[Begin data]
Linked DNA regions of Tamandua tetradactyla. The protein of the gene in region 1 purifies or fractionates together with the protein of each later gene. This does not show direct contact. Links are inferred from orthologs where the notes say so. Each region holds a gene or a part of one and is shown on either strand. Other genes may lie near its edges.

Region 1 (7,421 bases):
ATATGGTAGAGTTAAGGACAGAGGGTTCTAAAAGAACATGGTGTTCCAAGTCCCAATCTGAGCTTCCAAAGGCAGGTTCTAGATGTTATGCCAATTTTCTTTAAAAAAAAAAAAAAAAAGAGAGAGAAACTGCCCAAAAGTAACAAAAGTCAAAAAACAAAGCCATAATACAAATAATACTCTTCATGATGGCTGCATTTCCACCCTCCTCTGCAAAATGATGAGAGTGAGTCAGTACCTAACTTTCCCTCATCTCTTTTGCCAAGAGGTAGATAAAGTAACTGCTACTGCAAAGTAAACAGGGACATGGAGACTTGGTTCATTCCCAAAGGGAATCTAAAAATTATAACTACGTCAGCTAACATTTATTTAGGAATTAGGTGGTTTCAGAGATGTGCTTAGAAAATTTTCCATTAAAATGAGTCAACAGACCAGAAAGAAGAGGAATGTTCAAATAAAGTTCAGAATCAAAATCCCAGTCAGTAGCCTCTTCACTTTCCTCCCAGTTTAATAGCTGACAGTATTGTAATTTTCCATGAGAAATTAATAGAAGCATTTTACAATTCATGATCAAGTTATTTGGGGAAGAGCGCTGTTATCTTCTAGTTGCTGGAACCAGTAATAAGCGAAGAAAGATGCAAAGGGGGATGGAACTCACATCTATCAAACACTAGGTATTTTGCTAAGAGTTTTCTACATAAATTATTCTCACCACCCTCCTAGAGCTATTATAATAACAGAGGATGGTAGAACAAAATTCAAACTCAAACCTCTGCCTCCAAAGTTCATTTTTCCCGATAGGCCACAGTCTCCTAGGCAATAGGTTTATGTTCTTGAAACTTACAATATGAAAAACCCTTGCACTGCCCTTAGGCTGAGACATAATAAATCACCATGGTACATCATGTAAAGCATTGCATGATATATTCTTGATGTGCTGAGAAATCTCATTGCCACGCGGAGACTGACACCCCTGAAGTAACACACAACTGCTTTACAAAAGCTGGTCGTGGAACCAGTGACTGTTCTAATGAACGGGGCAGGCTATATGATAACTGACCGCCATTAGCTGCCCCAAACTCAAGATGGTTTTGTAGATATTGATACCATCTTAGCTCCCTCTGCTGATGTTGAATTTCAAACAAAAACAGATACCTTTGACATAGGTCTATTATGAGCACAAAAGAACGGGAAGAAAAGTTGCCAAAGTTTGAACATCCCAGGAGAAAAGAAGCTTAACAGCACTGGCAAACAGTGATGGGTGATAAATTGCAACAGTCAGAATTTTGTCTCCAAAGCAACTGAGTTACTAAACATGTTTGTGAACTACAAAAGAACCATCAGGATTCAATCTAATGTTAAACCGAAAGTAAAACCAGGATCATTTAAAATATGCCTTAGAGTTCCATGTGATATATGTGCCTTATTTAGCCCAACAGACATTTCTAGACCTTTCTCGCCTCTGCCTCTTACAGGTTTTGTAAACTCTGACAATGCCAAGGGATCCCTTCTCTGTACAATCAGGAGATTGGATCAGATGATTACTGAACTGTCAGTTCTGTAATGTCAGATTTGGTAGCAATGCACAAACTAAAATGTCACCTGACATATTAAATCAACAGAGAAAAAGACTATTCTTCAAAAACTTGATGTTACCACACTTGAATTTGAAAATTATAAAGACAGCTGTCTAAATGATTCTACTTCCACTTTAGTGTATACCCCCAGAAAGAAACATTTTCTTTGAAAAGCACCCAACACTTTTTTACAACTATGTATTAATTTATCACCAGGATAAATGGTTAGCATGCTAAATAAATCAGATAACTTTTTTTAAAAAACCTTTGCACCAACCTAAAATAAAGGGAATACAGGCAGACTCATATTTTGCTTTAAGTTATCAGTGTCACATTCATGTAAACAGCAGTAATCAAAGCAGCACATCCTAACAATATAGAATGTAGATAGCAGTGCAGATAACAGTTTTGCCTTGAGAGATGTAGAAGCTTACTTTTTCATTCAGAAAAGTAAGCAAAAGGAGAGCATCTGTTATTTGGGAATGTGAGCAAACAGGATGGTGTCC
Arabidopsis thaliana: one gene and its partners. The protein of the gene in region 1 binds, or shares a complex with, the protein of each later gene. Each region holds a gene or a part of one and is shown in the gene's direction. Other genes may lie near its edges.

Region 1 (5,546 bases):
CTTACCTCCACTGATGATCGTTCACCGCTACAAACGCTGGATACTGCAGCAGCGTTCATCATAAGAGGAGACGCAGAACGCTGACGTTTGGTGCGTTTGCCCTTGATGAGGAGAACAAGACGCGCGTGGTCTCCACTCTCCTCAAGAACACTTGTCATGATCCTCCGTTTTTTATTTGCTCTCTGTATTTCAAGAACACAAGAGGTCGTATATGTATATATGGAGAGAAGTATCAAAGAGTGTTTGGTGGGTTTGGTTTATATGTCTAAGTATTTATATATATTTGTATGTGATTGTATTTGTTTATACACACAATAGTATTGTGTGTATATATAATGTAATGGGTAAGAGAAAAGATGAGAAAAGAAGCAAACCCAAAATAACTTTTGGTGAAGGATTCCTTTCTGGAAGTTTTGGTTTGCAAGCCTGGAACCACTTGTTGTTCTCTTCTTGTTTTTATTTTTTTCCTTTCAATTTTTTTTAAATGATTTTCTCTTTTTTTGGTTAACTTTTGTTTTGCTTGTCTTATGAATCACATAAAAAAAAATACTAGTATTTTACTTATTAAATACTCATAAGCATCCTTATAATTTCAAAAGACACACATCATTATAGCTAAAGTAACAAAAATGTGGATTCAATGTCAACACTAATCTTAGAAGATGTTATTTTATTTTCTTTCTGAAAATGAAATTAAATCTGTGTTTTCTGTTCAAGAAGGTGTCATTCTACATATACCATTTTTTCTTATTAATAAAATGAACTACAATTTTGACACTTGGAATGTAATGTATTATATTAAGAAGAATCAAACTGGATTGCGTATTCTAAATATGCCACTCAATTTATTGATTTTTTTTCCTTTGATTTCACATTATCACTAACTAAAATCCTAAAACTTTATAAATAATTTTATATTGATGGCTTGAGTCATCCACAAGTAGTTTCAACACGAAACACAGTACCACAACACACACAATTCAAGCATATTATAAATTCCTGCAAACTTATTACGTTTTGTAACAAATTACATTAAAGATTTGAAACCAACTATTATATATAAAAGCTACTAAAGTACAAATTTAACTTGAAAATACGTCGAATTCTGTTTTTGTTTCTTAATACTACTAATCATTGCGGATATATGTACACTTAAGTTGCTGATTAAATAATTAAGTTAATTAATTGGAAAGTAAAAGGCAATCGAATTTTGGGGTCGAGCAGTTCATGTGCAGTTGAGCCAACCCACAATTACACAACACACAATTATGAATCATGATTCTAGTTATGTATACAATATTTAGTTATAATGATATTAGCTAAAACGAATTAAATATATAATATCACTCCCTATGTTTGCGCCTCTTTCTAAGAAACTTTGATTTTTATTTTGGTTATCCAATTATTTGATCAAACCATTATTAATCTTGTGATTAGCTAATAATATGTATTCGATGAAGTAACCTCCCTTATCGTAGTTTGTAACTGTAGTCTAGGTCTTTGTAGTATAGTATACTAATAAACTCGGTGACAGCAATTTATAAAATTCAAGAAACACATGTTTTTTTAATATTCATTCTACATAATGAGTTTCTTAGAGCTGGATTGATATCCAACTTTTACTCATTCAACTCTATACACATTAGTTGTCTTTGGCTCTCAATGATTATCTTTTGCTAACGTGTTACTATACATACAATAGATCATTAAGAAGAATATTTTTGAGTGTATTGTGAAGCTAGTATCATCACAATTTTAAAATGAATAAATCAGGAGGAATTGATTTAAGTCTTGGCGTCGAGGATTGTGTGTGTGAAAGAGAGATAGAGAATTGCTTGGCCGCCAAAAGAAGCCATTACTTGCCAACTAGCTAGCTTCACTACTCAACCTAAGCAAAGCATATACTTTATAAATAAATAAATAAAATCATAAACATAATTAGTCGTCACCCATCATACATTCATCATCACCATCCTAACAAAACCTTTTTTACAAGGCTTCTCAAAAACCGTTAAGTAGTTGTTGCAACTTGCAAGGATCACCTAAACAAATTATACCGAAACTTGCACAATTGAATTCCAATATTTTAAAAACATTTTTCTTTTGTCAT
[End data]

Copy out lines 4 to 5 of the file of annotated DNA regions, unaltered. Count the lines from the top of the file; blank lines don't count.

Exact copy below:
Arabidopsis thaliana: one gene and its partners. The protein of the gene in region 1 binds, or shares a complex with, the protein of each later gene. Each region holds a gene or a part of one and is shown in the gene's direction. Other genes may lie near its edges.

Region 1 (5,546 bases):